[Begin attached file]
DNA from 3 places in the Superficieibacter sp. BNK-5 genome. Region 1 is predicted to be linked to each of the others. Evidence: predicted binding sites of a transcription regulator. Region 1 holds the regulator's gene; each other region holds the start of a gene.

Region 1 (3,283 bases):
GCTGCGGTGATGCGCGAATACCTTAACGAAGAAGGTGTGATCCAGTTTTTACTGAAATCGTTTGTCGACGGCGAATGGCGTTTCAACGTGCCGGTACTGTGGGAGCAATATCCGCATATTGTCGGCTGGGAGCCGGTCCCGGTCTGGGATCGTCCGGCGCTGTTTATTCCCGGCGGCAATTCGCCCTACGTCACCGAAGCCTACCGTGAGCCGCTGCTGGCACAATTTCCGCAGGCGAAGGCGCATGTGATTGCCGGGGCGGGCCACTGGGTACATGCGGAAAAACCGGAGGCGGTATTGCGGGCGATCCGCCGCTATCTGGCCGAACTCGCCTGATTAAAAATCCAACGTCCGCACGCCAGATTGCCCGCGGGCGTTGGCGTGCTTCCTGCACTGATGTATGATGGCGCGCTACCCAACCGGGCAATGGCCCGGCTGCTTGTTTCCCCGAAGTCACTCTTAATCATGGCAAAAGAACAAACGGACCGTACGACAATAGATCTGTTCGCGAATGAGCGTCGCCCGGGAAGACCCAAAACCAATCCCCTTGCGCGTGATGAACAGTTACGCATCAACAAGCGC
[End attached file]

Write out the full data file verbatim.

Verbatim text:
DNA from 3 places in the Superficieibacter sp. BNK-5 genome. Region 1 is predicted to be linked to each of the others. Evidence: predicted binding sites of a transcription regulator. Region 1 holds the regulator's gene; each other region holds the start of a gene.

Region 1 (3,283 bases):
GCTGCGGTGATGCGCGAATACCTTAACGAAGAAGGTGTGATCCAGTTTTTACTGAAATCGTTTGTCGACGGCGAATGGCGTTTCAACGTGCCGGTACTGTGGGAGCAATATCCGCATATTGTCGGCTGGGAGCCGGTCCCGGTCTGGGATCGTCCGGCGCTGTTTATTCCCGGCGGCAATTCGCCCTACGTCACCGAAGCCTACCGTGAGCCGCTGCTGGCACAATTTCCGCAGGCGAAGGCGCATGTGATTGCCGGGGCGGGCCACTGGGTACATGCGGAAAAACCGGAGGCGGTATTGCGGGCGATCCGCCGCTATCTGGCCGAACTCGCCTGATTAAAAATCCAACGTCCGCACGCCAGATTGCCCGCGGGCGTTGGCGTGCTTCCTGCACTGATGTATGATGGCGCGCTACCCAACCGGGCAATGGCCCGGCTGCTTGTTTCCCCGAAGTCACTCTTAATCATGGCAAAAGAACAAACGGACCGTACGACAATAGATCTGTTCGCGAATGAGCGTCGCCCGGGAAGACCCAAAACCAATCCCCTTGCGCGTGATGAACAGTTACGCATCAACAAGCGC